Published in Transportation

Electric planes are ready to fly

by on10 December 2018

Not just a pie in the sky

Electric planes that can go 621 miles on one charge and replace many of the turboprops and light jets in use are being built now.

Alice, which is made by an Israeli company Eviation, has been built and is gaining certification from aviation regulators. It is not a pipe dream and uses available technology.

It is a composite aircraft with one propeller at the rear and another at the end of each wing, placed to cut drag from wingtip vortices. Each is driven by a 260 kW electric motor, and they receive power from a 900 kWh lithium ion battery pack.

Alongside its 650 mile range, the pressurised $3 million-plus Alice can carry nine passengers and two crew, and cruise at 276 mph.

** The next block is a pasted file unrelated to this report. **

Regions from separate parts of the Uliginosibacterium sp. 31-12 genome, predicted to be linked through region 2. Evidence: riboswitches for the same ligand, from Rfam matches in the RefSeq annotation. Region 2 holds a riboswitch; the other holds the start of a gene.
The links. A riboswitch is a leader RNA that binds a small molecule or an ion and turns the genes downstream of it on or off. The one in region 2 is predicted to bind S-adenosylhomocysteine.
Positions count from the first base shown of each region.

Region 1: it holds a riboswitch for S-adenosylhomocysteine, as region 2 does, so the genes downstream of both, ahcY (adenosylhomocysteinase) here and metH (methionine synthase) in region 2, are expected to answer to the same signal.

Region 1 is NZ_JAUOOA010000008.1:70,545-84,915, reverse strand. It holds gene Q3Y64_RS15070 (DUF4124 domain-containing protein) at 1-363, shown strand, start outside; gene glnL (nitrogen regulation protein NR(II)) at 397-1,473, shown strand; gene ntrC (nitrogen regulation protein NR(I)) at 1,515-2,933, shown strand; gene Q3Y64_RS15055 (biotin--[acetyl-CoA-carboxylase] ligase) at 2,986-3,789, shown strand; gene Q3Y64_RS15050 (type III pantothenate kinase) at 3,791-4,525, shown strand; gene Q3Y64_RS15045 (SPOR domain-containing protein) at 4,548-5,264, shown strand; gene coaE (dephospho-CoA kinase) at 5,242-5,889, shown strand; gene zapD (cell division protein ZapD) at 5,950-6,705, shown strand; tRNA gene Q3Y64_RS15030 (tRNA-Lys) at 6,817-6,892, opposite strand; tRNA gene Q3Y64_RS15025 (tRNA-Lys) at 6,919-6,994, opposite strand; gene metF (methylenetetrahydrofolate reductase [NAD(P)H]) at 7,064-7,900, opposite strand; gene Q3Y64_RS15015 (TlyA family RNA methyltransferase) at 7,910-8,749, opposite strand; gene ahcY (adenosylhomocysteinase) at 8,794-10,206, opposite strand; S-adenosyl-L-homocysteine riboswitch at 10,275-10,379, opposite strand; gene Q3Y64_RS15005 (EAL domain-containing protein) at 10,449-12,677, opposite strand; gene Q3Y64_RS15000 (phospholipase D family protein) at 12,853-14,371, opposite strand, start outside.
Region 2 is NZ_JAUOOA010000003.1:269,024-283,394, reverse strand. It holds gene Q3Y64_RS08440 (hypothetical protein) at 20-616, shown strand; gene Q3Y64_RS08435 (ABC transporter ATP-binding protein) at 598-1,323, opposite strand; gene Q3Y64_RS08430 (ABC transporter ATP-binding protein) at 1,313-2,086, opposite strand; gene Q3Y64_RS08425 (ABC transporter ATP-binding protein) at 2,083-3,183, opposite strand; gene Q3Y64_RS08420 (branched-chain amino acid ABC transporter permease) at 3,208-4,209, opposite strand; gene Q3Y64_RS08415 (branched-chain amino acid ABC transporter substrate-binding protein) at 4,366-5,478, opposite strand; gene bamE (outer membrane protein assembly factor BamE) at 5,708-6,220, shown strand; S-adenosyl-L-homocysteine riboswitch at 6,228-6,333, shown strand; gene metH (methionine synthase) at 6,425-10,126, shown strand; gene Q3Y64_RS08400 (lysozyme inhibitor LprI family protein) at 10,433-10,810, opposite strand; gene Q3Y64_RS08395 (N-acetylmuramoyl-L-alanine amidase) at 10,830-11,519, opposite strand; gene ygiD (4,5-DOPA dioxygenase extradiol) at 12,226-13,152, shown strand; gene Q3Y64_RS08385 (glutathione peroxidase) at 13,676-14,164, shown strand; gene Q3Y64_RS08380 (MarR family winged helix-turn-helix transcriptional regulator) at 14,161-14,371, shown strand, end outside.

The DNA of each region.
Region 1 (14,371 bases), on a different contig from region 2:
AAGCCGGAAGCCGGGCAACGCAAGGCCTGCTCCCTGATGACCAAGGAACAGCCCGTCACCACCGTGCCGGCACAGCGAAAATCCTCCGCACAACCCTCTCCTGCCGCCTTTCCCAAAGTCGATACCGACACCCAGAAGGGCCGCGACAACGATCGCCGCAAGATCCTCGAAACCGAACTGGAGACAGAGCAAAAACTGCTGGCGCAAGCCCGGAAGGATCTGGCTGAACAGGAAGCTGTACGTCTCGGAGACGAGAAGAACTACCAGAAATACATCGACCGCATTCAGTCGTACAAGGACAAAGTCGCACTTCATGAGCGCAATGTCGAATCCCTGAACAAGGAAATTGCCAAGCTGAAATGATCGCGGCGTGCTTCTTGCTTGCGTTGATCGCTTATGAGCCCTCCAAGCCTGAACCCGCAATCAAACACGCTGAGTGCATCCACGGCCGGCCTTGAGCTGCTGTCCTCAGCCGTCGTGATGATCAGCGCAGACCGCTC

It can’t manage jet speed, but Eviation chief executive Omer Bar-Yohay, “operating costs will be just seven to nine cents per seat per mile”, or about $200 an hour for the whole aircraft. A current turboprop needed about $1,000 an hour.

The electric motors are from Siemens, the propellers from Hartzell, the avionics from BendixKing, and the fly-by-wire control system from Honeywell. The lithium-ion batteries are from Kokam.

The company is currently building two aircraft and aims to have one flying early next year. A full-size plane will feature at the 2019 Paris air show (June 17 through 23)—a one-third demonstrator was at the French event last year. “Certification is expected in 2021”, said Bar-Yohay.

The planes cause less pollution, require less maintenance and are a lot quieter.

Last modified on 10 December 2018
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